Feed conveyors are frequently an afterthought, but there are important factors to consider to ensure productivity isn’t compromised, cautions Mark Smith of Middleton Engineering.
You’ve chosen the right baler for your packaging waste, thought about your tying options, and negotiated a great price. Job done? Not necessarily. If you haven’t considered the right feed conveyor you might be jeopardising your productivity and wasting some of your investment.
A shiny new baler won’t deliver uniform, densely compacted, consistent bales to keep your stores or warehouse clear unless the feed conveyor is up to it. As well as being robust enough and designed to deliver a smooth and consistent flow of material to feed the baling process, reliability is also important. The last thing you want is constant shut downs.
Planning from the outset is crucial. Your assessment should cover the type and range of materials, the weight and volume you expect to handle, the available working space and electrical supply. All these will affect the design and type of conveyor used. A reputable firm should be able to provide expert advice and an essential site visit.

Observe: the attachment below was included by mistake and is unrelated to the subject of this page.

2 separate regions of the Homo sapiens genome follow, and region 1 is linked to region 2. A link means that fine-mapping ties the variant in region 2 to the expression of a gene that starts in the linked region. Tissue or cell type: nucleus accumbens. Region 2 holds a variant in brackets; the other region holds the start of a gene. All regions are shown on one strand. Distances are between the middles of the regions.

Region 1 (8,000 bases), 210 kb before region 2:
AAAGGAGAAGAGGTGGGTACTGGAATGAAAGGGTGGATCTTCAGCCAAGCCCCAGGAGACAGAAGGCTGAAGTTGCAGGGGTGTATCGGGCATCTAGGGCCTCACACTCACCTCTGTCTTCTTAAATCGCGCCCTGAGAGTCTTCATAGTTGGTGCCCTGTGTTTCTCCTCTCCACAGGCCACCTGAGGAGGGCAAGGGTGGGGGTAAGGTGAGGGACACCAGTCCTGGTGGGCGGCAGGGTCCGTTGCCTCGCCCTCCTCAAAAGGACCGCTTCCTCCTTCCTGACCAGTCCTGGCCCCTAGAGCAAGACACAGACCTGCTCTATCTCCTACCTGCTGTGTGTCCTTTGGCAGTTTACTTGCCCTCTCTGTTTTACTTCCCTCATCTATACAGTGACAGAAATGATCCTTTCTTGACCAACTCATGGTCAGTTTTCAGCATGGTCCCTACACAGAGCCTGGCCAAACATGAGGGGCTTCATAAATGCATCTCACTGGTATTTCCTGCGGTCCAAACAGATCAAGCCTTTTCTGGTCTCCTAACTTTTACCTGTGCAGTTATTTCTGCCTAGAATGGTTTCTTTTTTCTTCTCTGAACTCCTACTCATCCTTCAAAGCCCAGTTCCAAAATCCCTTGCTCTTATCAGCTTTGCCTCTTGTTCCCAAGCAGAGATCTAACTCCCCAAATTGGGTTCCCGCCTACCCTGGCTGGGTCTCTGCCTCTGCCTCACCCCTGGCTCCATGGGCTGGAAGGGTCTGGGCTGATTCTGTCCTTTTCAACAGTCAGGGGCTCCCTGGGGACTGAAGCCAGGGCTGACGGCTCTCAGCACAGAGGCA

Your options could include slider-bed, steel slat or rubber belt, chain driven, inclined, swan neck, fully enclosed, or in floor designs. It might need to be curved or straight, automatic, computer or operator controlled, fully integrated or stand-alone. Achieving a continuous and even flow of material will also depend on factors like belt width, motor sizes – powerful enough to handle the weight of the material to be conveyed – and control systems used.
The temptation is to fit a cheap standard option, but it’s unlikely to deliver the overall performance you expect and more likely to result in frustration and downtime. Bespoke solutions designed and tuned for your specific environment are always superior, and guarantee to be better value and safer.
While the right conveyor gives the highest bale quality and an efficient production environment, haphazard intermittent filling, using a grab bucket or manual method, will cause jams and downtime.
Safe access to clean and clear debris and for inspection and maintenance is important to clear jams quickly and easily. Other design options might cover dust control, incline angle, loading pit requirements, chain oilers to prolong life, safety guards and emergency stop systems.
The humble conveyor is more complex than you think. Choosing the right partner to guide you through your choice can make all the difference.
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